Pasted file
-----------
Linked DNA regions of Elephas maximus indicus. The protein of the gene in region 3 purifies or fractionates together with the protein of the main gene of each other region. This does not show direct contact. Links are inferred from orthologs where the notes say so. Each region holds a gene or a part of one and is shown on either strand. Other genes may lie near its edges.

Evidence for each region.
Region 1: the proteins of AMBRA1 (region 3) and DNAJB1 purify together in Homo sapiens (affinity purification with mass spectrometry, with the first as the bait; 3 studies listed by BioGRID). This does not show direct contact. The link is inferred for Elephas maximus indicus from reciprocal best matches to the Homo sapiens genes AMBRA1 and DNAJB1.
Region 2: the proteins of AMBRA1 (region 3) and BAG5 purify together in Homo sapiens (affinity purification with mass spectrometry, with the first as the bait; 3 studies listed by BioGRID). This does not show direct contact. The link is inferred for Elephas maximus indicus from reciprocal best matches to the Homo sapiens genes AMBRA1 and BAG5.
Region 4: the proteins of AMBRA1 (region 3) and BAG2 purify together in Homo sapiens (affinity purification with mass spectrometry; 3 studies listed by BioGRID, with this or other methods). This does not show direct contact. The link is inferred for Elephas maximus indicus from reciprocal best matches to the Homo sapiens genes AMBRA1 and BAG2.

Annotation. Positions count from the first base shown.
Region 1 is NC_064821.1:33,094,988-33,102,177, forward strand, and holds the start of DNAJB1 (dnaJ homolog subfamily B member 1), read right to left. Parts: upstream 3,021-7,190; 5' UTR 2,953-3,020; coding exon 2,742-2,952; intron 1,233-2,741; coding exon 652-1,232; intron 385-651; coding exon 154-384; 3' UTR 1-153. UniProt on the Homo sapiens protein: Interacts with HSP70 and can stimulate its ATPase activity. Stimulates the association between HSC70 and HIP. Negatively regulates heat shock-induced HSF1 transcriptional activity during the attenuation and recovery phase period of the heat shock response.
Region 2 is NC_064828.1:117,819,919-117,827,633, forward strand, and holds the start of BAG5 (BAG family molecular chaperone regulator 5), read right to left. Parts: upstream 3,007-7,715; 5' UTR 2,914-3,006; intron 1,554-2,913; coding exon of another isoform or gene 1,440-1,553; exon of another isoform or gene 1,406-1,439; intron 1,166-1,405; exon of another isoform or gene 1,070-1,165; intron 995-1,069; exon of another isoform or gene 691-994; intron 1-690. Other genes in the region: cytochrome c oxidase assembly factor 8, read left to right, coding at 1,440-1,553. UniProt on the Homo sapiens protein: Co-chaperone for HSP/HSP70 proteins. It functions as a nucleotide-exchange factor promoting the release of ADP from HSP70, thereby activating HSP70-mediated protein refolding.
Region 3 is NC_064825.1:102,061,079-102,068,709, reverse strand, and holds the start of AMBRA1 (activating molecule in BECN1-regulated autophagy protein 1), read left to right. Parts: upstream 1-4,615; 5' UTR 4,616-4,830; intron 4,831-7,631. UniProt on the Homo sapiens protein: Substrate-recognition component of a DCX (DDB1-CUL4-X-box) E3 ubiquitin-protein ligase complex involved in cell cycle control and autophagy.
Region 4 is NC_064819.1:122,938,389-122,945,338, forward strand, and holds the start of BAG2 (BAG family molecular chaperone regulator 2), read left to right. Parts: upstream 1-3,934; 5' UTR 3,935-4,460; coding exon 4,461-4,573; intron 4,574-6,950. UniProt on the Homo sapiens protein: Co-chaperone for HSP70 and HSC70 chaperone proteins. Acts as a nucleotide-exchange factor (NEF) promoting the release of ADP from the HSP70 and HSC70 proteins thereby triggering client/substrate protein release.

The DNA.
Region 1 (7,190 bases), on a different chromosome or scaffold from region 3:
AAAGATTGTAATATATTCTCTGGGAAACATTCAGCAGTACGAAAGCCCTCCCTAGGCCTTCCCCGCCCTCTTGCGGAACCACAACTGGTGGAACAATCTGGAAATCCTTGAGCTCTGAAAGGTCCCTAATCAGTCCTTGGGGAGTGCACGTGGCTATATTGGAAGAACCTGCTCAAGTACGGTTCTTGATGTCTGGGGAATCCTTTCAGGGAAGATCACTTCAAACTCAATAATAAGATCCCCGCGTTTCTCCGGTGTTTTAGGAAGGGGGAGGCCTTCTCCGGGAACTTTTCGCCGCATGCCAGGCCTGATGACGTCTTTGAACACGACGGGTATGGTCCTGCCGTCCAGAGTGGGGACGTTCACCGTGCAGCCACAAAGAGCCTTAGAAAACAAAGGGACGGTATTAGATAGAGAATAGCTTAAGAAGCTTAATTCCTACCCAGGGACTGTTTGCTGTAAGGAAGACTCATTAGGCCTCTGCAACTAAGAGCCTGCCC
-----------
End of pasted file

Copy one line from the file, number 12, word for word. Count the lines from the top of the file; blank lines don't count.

Region 1 (7,190 bases), on a different chromosome or scaffold from region 3: